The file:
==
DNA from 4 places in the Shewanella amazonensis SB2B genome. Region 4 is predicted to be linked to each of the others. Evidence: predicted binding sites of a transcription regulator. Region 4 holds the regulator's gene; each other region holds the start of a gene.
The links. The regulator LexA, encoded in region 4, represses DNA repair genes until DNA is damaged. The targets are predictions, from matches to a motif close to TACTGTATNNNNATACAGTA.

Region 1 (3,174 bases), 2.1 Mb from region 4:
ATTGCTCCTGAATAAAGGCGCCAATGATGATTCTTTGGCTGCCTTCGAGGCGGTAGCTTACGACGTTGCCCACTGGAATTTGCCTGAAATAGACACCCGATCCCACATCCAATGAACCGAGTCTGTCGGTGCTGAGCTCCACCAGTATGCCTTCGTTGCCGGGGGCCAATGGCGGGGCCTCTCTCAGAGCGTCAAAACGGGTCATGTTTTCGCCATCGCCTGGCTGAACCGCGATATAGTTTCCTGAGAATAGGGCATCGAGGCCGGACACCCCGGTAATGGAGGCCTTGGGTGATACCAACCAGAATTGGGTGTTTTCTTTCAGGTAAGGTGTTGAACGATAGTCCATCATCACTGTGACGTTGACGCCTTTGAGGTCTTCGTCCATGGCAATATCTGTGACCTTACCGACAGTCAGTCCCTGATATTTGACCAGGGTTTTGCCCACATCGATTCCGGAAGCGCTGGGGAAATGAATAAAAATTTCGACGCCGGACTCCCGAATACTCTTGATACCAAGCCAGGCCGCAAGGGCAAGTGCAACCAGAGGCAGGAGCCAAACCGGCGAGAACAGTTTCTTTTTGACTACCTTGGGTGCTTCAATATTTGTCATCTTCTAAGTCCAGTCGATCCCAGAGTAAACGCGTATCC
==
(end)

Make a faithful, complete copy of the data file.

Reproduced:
DNA from 4 places in the Shewanella amazonensis SB2B genome. Region 4 is predicted to be linked to each of the others. Evidence: predicted binding sites of a transcription regulator. Region 4 holds the regulator's gene; each other region holds the start of a gene.
The links. The regulator LexA, encoded in region 4, represses DNA repair genes until DNA is damaged. The targets are predictions, from matches to a motif close to TACTGTATNNNNATACAGTA.

Region 1 (3,174 bases), 2.1 Mb from region 4:
ATTGCTCCTGAATAAAGGCGCCAATGATGATTCTTTGGCTGCCTTCGAGGCGGTAGCTTACGACGTTGCCCACTGGAATTTGCCTGAAATAGACACCCGATCCCACATCCAATGAACCGAGTCTGTCGGTGCTGAGCTCCACCAGTATGCCTTCGTTGCCGGGGGCCAATGGCGGGGCCTCTCTCAGAGCGTCAAAACGGGTCATGTTTTCGCCATCGCCTGGCTGAACCGCGATATAGTTTCCTGAGAATAGGGCATCGAGGCCGGACACCCCGGTAATGGAGGCCTTGGGTGATACCAACCAGAATTGGGTGTTTTCTTTCAGGTAAGGTGTTGAACGATAGTCCATCATCACTGTGACGTTGACGCCTTTGAGGTCTTCGTCCATGGCAATATCTGTGACCTTACCGACAGTCAGTCCCTGATATTTGACCAGGGTTTTGCCCACATCGATTCCGGAAGCGCTGGGGAAATGAATAAAAATTTCGACGCCGGACTCCCGAATACTCTTGATACCAAGCCAGGCCGCAAGGGCAAGTGCAACCAGAGGCAGGAGCCAAACCGGCGAGAACAGTTTCTTTTTGACTACCTTGGGTGCTTCAATATTTGTCATCTTCTAAGTCCAGTCGATCCCAGAGTAAACGCGTATCC